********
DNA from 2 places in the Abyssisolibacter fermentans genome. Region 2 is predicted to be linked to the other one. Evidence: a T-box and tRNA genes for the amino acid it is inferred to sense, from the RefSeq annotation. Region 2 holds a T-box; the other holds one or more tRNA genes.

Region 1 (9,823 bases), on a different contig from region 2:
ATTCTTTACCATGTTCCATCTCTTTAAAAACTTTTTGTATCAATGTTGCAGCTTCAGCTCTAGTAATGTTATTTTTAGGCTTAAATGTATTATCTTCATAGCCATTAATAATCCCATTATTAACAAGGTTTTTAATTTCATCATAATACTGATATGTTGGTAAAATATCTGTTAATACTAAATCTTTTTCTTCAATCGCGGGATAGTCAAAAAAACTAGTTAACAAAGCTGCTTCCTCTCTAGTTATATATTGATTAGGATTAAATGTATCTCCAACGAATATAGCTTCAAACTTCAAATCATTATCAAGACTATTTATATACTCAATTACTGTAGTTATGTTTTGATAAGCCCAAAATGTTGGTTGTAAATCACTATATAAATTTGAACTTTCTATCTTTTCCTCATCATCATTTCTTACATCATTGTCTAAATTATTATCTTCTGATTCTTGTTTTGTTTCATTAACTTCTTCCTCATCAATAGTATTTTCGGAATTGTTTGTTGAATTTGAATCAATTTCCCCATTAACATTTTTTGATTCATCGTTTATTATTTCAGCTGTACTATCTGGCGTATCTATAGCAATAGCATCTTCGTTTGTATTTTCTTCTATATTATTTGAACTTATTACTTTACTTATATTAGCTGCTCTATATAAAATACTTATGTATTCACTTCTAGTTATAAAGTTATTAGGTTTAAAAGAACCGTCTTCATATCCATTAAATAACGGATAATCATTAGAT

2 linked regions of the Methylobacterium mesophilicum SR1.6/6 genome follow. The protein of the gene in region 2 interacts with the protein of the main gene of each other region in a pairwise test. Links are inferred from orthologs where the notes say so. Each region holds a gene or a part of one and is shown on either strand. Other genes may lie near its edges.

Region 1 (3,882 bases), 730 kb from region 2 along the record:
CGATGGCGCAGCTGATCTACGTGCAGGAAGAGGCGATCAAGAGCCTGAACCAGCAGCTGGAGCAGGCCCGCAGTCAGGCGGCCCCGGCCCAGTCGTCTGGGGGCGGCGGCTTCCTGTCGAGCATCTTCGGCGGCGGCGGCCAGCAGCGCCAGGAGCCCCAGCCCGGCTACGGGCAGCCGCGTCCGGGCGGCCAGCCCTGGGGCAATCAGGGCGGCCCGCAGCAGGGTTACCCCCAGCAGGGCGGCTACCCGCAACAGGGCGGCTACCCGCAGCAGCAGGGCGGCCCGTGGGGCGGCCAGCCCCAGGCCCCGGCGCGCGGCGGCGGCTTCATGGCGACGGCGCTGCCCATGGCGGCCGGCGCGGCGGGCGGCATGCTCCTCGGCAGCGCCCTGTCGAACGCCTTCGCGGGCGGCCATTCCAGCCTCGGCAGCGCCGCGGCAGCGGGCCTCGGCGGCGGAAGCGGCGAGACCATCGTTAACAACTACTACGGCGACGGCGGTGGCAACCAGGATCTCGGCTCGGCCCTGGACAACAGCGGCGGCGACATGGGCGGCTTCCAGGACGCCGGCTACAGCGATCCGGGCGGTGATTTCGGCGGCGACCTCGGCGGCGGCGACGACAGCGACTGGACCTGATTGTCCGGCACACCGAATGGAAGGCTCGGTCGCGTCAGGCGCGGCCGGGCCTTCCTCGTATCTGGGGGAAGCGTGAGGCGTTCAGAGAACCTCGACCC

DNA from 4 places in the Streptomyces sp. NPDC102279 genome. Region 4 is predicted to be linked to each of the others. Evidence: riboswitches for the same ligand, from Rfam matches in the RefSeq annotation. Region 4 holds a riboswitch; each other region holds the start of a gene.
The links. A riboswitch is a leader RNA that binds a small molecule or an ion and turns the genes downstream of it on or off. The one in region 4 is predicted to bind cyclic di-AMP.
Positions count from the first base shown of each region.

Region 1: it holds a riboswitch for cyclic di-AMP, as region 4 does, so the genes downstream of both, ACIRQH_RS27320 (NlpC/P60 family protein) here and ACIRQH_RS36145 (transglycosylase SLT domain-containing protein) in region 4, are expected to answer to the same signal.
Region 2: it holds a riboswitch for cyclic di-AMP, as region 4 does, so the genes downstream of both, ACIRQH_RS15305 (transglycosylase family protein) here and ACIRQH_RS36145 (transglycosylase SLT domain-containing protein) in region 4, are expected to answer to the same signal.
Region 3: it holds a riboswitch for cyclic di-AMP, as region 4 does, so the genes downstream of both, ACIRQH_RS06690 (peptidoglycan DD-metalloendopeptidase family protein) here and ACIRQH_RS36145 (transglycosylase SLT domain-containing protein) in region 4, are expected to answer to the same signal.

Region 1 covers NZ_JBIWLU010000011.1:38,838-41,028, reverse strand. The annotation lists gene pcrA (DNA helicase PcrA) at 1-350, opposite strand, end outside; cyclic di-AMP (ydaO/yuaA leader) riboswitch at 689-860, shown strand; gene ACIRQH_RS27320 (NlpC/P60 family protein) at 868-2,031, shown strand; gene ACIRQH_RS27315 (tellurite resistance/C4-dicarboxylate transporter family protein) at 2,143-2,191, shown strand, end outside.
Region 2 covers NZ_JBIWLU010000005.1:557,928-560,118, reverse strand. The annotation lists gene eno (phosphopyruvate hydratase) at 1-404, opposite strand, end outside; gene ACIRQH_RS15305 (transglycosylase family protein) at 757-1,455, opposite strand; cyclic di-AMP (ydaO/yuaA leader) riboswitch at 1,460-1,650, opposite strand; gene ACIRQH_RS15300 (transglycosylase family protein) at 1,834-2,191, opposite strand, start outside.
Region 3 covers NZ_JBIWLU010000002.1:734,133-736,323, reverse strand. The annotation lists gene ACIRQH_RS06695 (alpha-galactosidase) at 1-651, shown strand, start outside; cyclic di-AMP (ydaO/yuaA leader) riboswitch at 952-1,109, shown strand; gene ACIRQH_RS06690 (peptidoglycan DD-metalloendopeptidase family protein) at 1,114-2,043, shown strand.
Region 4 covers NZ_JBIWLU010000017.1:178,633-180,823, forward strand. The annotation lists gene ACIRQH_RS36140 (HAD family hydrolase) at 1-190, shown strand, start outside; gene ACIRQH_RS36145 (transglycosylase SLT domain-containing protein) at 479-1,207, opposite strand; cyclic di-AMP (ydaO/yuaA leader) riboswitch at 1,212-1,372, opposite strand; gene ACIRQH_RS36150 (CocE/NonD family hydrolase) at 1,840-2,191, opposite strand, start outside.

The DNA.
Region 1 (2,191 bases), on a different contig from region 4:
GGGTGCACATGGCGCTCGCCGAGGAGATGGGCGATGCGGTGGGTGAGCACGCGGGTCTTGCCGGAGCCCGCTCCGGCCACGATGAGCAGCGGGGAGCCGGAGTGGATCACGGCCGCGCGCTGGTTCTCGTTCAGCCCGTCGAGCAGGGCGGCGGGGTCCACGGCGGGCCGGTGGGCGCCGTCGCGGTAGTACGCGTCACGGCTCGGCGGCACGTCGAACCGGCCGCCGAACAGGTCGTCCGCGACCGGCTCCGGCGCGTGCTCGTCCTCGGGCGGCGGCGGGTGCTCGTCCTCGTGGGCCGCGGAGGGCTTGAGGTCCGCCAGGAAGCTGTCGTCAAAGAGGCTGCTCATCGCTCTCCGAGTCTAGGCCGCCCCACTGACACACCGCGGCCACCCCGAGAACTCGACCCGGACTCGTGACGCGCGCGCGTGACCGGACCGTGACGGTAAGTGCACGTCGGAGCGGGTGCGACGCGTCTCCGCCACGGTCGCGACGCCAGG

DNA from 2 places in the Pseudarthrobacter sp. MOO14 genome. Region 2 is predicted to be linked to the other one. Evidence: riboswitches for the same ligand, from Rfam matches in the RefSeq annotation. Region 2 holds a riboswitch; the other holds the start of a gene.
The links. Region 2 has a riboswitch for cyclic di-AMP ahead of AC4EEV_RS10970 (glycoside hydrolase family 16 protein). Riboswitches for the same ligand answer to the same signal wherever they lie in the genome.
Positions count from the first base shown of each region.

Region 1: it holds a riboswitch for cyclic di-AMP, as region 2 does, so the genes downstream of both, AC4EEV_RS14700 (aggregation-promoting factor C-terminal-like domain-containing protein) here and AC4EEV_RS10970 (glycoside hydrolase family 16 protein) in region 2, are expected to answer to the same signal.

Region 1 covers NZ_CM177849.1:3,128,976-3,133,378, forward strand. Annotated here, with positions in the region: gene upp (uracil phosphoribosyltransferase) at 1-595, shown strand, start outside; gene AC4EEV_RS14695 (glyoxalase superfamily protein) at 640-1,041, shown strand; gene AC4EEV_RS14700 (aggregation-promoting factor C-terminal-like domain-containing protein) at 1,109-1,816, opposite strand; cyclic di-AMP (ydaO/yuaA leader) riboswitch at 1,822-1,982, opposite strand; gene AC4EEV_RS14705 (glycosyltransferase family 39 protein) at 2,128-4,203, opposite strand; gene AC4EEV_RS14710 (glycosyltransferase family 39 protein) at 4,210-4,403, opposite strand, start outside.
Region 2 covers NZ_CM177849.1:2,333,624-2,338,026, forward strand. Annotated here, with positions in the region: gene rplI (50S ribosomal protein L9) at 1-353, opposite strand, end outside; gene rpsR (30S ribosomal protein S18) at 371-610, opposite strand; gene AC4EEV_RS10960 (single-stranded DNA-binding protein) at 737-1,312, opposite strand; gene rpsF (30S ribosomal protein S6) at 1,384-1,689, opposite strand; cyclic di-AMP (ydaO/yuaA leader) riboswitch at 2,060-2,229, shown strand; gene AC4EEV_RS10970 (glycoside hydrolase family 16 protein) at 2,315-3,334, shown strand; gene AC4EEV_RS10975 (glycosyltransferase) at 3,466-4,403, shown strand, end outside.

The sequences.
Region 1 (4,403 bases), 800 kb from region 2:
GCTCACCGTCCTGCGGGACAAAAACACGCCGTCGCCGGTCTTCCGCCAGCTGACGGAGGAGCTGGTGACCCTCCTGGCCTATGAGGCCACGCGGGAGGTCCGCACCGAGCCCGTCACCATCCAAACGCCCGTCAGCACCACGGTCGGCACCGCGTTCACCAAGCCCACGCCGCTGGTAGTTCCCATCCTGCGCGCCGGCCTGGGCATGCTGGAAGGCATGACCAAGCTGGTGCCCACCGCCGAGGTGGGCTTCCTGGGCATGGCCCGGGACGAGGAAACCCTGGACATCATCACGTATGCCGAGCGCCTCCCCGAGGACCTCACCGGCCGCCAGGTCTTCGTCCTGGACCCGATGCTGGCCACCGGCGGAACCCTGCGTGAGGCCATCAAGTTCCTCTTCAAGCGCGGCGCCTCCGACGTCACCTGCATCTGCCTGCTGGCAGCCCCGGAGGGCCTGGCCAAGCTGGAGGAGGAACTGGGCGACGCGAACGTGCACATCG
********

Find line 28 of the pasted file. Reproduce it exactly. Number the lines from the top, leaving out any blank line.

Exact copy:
GCTCACCGTCCTGCGGGACAAAAACACGCCGTCGCCGGTCTTCCGCCAGCTGACGGAGGAGCTGGTGACCCTCCTGGCCTATGAGGCCACGCGGGAGGTCCGCACCGAGCCCGTCACCATCCAAACGCCCGTCAGCACCACGGTCGGCACCGCGTTCACCAAGCCCACGCCGCTGGTAGTTCCCATCCTGCGCGCCGGCCTGGGCATGCTGGAAGGCATGACCAAGCTGGTGCCCACCGCCGAGGTGGGCTTCCTGGGCATGGCCCGGGACGAGGAAACCCTGGACATCATCACGTATGCCGAGCGCCTCCCCGAGGACCTCACCGGCCGCCAGGTCTTCGTCCTGGACCCGATGCTGGCCACCGGCGGAACCCTGCGTGAGGCCATCAAGTTCCTCTTCAAGCGCGGCGCCTCCGACGTCACCTGCATCTGCCTGCTGGCAGCCCCGGAGGGCCTGGCCAAGCTGGAGGAGGAACTGGGCGACGCGAACGTGCACATCG